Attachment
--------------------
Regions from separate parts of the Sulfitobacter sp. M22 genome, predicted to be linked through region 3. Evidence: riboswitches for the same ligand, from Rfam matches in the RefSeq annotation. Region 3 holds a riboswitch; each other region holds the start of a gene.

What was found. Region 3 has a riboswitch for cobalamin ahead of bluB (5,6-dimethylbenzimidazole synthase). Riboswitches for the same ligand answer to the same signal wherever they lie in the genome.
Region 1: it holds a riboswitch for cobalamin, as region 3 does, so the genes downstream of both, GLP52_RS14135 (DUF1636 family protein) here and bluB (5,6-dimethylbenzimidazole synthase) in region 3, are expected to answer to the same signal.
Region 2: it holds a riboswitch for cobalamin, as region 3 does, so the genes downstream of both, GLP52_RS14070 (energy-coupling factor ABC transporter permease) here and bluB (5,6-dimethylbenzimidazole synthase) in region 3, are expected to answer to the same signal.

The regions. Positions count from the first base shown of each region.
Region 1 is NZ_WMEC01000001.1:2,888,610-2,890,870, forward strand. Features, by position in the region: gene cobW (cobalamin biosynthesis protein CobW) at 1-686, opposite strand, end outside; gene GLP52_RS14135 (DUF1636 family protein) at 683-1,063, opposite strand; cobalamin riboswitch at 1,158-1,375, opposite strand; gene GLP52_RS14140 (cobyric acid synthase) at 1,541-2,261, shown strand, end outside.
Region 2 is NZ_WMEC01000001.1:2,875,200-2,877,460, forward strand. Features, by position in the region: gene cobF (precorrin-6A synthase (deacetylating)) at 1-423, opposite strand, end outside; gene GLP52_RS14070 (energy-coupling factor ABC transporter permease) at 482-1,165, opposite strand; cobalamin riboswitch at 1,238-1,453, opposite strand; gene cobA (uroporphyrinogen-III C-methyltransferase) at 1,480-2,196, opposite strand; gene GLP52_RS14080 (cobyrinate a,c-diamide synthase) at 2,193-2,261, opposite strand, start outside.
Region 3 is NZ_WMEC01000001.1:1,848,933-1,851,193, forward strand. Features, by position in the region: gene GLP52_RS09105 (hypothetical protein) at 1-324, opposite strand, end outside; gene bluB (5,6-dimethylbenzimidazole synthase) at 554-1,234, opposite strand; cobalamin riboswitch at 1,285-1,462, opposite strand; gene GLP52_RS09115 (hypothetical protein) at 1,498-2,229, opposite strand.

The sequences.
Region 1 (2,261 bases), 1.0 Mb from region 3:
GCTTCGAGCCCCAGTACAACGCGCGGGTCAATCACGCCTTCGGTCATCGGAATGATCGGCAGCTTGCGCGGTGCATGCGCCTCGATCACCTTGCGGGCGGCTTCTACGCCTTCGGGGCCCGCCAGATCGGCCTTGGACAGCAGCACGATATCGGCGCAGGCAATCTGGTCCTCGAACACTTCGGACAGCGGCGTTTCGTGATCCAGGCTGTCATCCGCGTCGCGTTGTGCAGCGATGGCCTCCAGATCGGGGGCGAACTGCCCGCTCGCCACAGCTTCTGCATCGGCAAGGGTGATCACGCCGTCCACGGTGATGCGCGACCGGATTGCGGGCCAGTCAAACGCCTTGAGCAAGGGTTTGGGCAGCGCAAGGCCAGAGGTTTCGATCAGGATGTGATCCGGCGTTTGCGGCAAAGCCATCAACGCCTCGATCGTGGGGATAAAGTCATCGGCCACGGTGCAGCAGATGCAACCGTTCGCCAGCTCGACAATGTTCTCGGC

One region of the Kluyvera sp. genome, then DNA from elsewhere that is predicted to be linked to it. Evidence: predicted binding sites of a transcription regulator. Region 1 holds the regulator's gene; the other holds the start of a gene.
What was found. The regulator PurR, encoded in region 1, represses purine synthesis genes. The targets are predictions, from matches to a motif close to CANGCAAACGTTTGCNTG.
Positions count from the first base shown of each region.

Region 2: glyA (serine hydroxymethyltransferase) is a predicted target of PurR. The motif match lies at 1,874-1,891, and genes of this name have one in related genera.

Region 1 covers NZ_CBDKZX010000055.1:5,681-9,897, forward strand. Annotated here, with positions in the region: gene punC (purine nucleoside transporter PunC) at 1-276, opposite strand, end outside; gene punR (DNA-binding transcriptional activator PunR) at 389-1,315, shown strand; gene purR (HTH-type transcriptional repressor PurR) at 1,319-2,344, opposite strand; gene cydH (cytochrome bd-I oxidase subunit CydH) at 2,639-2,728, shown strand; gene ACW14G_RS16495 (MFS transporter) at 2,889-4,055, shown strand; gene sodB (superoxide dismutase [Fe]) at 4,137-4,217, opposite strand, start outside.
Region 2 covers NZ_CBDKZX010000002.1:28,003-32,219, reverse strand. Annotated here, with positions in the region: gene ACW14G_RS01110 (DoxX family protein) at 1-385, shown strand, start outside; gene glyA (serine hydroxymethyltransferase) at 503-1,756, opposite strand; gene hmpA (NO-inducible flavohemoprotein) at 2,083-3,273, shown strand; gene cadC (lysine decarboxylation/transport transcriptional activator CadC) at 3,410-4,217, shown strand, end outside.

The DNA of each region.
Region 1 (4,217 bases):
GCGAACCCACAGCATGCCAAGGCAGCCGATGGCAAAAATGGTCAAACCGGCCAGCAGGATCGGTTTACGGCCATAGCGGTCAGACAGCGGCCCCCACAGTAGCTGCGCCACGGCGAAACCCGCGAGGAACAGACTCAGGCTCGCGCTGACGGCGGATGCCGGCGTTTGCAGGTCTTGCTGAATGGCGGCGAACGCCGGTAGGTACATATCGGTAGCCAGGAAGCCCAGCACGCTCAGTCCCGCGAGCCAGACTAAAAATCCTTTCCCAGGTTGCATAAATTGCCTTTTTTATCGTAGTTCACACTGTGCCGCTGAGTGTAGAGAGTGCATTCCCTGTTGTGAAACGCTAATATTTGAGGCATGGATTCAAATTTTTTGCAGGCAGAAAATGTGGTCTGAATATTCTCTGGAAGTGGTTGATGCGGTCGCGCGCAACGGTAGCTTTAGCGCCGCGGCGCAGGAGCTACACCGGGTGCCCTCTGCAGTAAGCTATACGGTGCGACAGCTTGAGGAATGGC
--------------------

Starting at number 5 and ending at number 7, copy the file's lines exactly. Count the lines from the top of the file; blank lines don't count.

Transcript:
The regions. Positions count from the first base shown of each region.
Region 1 is NZ_WMEC01000001.1:2,888,610-2,890,870, forward strand. Features, by position in the region: gene cobW (cobalamin biosynthesis protein CobW) at 1-686, opposite strand, end outside; gene GLP52_RS14135 (DUF1636 family protein) at 683-1,063, opposite strand; cobalamin riboswitch at 1,158-1,375, opposite strand; gene GLP52_RS14140 (cobyric acid synthase) at 1,541-2,261, shown strand, end outside.
Region 2 is NZ_WMEC01000001.1:2,875,200-2,877,460, forward strand. Features, by position in the region: gene cobF (precorrin-6A synthase (deacetylating)) at 1-423, opposite strand, end outside; gene GLP52_RS14070 (energy-coupling factor ABC transporter permease) at 482-1,165, opposite strand; cobalamin riboswitch at 1,238-1,453, opposite strand; gene cobA (uroporphyrinogen-III C-methyltransferase) at 1,480-2,196, opposite strand; gene GLP52_RS14080 (cobyrinate a,c-diamide synthase) at 2,193-2,261, opposite strand, start outside.